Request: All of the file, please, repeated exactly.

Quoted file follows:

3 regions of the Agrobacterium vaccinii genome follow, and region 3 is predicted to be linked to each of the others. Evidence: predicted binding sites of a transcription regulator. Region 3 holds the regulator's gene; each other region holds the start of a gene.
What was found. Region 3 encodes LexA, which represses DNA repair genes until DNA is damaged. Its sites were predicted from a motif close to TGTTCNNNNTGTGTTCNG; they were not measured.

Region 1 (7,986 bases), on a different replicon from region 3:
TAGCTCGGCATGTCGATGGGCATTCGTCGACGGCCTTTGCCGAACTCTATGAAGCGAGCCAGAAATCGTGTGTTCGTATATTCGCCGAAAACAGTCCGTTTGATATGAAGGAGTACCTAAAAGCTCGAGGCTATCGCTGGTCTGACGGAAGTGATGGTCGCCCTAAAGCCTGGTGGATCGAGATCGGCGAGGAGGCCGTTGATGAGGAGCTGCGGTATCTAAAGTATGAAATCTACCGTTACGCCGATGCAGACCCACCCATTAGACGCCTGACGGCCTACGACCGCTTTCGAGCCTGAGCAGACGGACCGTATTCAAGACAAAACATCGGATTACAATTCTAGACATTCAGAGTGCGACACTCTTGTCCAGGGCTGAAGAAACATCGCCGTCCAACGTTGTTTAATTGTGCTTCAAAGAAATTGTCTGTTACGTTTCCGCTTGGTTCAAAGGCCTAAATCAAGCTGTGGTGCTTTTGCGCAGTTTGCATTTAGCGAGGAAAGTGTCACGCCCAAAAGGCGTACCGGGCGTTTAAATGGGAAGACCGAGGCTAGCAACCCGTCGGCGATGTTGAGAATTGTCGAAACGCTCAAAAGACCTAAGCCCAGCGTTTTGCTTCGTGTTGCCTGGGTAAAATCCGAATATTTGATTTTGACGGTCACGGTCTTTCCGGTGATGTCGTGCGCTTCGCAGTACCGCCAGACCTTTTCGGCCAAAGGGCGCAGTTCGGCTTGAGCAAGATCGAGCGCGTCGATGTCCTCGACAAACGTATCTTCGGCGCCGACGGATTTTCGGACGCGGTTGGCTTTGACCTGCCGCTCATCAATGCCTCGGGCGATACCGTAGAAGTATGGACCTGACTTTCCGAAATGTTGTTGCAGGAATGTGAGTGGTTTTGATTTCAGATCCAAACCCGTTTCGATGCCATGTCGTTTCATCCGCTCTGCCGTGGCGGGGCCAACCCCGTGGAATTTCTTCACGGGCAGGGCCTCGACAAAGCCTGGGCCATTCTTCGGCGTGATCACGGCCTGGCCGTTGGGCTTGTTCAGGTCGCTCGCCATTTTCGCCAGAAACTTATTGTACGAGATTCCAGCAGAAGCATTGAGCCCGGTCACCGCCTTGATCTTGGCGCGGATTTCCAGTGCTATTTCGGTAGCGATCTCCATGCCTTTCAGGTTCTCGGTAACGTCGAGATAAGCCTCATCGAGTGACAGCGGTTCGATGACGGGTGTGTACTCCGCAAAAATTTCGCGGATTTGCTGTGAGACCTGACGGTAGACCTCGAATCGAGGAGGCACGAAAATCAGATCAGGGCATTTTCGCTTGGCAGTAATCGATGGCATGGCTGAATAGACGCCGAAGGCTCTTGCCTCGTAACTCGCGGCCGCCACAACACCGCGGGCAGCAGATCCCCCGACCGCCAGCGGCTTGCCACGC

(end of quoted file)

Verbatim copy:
3 regions of the Agrobacterium vaccinii genome follow, and region 3 is predicted to be linked to each of the others. Evidence: predicted binding sites of a transcription regulator. Region 3 holds the regulator's gene; each other region holds the start of a gene.
What was found. Region 3 encodes LexA, which represses DNA repair genes until DNA is damaged. Its sites were predicted from a motif close to TGTTCNNNNTGTGTTCNG; they were not measured.

Region 1 (7,986 bases), on a different replicon from region 3:
TAGCTCGGCATGTCGATGGGCATTCGTCGACGGCCTTTGCCGAACTCTATGAAGCGAGCCAGAAATCGTGTGTTCGTATATTCGCCGAAAACAGTCCGTTTGATATGAAGGAGTACCTAAAAGCTCGAGGCTATCGCTGGTCTGACGGAAGTGATGGTCGCCCTAAAGCCTGGTGGATCGAGATCGGCGAGGAGGCCGTTGATGAGGAGCTGCGGTATCTAAAGTATGAAATCTACCGTTACGCCGATGCAGACCCACCCATTAGACGCCTGACGGCCTACGACCGCTTTCGAGCCTGAGCAGACGGACCGTATTCAAGACAAAACATCGGATTACAATTCTAGACATTCAGAGTGCGACACTCTTGTCCAGGGCTGAAGAAACATCGCCGTCCAACGTTGTTTAATTGTGCTTCAAAGAAATTGTCTGTTACGTTTCCGCTTGGTTCAAAGGCCTAAATCAAGCTGTGGTGCTTTTGCGCAGTTTGCATTTAGCGAGGAAAGTGTCACGCCCAAAAGGCGTACCGGGCGTTTAAATGGGAAGACCGAGGCTAGCAACCCGTCGGCGATGTTGAGAATTGTCGAAACGCTCAAAAGACCTAAGCCCAGCGTTTTGCTTCGTGTTGCCTGGGTAAAATCCGAATATTTGATTTTGACGGTCACGGTCTTTCCGGTGATGTCGTGCGCTTCGCAGTACCGCCAGACCTTTTCGGCCAAAGGGCGCAGTTCGGCTTGAGCAAGATCGAGCGCGTCGATGTCCTCGACAAACGTATCTTCGGCGCCGACGGATTTTCGGACGCGGTTGGCTTTGACCTGCCGCTCATCAATGCCTCGGGCGATACCGTAGAAGTATGGACCTGACTTTCCGAAATGTTGTTGCAGGAATGTGAGTGGTTTTGATTTCAGATCCAAACCCGTTTCGATGCCATGTCGTTTCATCCGCTCTGCCGTGGCGGGGCCAACCCCGTGGAATTTCTTCACGGGCAGGGCCTCGACAAAGCCTGGGCCATTCTTCGGCGTGATCACGGCCTGGCCGTTGGGCTTGTTCAGGTCGCTCGCCATTTTCGCCAGAAACTTATTGTACGAGATTCCAGCAGAAGCATTGAGCCCGGTCACCGCCTTGATCTTGGCGCGGATTTCCAGTGCTATTTCGGTAGCGATCTCCATGCCTTTCAGGTTCTCGGTAACGTCGAGATAAGCCTCATCGAGTGACAGCGGTTCGATGACGGGTGTGTACTCCGCAAAAATTTCGCGGATTTGCTGTGAGACCTGACGGTAGACCTCGAATCGAGGAGGCACGAAAATCAGATCAGGGCATTTTCGCTTGGCAGTAATCGATGGCATGGCTGAATAGACGCCGAAGGCTCTTGCCTCGTAACTCGCGGCCGCCACAACACCGCGGGCAGCAGATCCCCCGACCGCCAGCGGCTTGCCACGC